Vendor Risk Assessment: How Often is Often Enough?

The need to go beyond calendar based assessments.

The frequency of vendor risk assessments is generally driven by the level of risk associated with the type of services provided by the vendor. A good approach for companies to follow is the approach taken by most financial institutions who review critical/ high risk vendors annually. This approach will adequately address the need for periodic assessments, but may not be sufficient to address the need for “event triggered” assessments.

The need for an assessment can be triggered by events outside the scope of your relationship with the vendor. A merger, acquisition, change in management, or a data breach are all examples of “external” events that could trigger the need to conduct an interim assessment of the vendor. At the very least such events require some level of scrutiny and due diligence to determine if they have an impact on the services provided by the vendor.

Contract provisions which require vendors to proactively notify you when certain changes occur can help identify these events. Unfortunately, many contracts do not contain provisions that address these issues, or provide for timely notification of the event. Therefore, it becomes important to consider the implementation of your own monitoring program to be able to identify the need for, and respond to, changes in the vendor’s environment that could trigger the need for an additional assessment. The question becomes what type of monitoring should you consider to help you identify when these events occur?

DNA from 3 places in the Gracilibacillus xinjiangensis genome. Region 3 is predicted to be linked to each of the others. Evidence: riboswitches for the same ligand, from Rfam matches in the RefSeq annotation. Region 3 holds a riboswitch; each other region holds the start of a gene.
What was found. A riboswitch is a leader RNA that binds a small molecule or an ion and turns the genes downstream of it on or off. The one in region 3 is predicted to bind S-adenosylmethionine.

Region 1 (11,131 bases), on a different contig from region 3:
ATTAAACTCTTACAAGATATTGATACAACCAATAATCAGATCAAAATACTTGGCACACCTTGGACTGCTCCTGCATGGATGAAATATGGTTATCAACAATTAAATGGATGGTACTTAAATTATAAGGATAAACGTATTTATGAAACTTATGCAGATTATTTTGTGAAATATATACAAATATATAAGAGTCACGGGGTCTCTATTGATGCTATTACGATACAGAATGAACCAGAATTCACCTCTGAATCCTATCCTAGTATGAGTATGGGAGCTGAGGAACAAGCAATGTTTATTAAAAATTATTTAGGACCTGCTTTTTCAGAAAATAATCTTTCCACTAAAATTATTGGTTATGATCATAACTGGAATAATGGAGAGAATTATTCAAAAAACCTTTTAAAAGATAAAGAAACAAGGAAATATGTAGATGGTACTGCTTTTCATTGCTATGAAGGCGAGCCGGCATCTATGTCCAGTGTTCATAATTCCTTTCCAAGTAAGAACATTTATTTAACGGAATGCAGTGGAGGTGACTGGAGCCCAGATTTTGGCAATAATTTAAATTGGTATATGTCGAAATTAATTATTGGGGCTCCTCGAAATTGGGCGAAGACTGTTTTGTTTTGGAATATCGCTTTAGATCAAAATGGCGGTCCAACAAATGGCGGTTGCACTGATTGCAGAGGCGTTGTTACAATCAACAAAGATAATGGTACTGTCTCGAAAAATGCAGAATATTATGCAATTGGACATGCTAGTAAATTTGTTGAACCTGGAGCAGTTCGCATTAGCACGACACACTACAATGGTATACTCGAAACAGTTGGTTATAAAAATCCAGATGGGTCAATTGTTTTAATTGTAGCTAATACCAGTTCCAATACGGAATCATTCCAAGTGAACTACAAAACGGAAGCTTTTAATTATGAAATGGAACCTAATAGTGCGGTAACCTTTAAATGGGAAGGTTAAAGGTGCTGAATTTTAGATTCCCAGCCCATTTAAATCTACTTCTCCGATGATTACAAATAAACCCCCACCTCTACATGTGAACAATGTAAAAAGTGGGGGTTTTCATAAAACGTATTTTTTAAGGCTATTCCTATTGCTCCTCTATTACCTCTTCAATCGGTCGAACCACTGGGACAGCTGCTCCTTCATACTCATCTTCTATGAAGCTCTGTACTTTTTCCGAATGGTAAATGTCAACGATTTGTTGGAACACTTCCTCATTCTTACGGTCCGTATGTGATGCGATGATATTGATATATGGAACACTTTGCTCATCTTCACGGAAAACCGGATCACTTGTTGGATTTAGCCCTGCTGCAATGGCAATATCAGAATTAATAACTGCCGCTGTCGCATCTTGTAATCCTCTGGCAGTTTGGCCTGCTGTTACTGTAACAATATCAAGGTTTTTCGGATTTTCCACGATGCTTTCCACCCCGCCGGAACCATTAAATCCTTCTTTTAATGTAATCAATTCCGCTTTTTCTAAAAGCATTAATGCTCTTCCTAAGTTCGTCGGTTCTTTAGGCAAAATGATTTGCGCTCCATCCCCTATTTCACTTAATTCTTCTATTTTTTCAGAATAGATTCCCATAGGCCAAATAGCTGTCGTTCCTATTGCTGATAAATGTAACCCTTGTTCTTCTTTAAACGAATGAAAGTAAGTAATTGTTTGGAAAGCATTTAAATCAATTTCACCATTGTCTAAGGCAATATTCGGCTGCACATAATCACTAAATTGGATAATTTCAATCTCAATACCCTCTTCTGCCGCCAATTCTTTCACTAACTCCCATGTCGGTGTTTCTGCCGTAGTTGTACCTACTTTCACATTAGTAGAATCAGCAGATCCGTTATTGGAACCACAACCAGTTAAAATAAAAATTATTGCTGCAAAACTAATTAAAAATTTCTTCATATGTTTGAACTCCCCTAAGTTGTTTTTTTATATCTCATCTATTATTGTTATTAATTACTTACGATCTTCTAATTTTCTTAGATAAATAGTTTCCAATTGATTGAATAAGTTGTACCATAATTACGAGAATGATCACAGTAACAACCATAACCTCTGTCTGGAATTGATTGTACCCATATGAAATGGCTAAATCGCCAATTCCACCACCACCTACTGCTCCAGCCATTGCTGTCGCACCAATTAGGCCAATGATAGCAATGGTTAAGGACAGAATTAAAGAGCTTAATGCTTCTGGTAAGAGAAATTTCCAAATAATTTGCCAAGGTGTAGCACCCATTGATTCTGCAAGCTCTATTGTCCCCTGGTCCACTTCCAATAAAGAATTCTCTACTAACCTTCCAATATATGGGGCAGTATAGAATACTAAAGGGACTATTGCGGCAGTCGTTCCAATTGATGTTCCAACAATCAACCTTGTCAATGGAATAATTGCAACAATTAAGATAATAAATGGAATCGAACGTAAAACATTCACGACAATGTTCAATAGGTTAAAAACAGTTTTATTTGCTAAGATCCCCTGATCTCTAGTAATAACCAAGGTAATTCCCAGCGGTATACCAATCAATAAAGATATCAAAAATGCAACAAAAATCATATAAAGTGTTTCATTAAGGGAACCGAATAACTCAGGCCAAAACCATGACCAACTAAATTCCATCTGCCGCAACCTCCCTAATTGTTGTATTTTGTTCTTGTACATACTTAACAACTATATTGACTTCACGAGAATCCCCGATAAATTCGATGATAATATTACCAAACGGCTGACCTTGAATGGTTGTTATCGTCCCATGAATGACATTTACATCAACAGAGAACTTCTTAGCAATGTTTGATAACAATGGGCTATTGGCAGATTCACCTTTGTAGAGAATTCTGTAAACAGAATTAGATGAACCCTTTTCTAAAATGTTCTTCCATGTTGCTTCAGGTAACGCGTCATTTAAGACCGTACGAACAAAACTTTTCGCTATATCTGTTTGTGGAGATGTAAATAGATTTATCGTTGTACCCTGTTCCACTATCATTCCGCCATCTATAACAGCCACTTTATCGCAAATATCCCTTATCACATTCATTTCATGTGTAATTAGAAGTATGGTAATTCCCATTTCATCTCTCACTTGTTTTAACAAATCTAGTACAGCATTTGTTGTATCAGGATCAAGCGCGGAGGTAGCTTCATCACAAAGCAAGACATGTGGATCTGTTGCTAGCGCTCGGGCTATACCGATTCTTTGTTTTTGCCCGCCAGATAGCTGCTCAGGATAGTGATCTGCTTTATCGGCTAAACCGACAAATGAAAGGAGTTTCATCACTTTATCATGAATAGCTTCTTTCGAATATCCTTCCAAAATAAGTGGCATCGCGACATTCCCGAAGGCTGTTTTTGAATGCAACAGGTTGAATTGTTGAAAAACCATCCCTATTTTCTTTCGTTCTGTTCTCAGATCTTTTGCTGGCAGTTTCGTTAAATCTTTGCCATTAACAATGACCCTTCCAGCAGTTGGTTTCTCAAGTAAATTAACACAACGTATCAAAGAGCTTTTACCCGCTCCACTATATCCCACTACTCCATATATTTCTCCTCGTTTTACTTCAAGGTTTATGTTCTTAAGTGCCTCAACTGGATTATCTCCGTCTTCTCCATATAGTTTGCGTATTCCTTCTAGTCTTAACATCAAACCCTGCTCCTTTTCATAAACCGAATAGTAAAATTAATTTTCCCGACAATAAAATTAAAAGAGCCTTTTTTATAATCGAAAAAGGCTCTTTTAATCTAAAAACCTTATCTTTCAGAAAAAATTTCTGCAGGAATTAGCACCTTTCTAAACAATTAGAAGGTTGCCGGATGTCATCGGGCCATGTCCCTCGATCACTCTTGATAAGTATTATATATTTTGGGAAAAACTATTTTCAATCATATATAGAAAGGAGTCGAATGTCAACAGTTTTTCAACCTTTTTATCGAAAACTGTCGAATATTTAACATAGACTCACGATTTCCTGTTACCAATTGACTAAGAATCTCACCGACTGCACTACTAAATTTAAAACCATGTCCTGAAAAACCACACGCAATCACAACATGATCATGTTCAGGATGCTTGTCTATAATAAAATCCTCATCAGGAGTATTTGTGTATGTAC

There are several steps you can take, in addition to proactive notification requirements in your vendor contracts, to significantly increase your ability to identify “triggering events”:

  • Subscribe to a service that monitors geographic based events. Companies who provide these services monitor geopolitical, environmental/weather related incidents as well as incidents related to infrastructure failures
  • Monitor news services for business announcements concerning these vendors
  • Monitor changes in regulations that could impact your vendors or the services they provide
  • Monitor social media, Internet sites and discussion forums for comments related to your vendors or the services they provide

Essentially you should include your critical/high risk vendors in the same monitoring you perform for your own institution in these areas.

Make sure that your vendor risk assessment process includes the monitoring necessary to identify events involving your critical vendors; and, that your vendor contracts include the right to conduct additional assessments based on these events. Doing so will help you avoid unexpected operational interruptions, unanticipated revenue loss, and the potential for negative impact on your reputation.

Santa Fe Group Consultant and Shared Assessments Program Director, Brad Keller, has more than 25 years of experience developing and leading risk management and third-party risk assessment programs. Brad is responsible for the development of the Shared Assessments Program’s Tools and key partnerships. Follow Brad on Twitter at @SFGBrad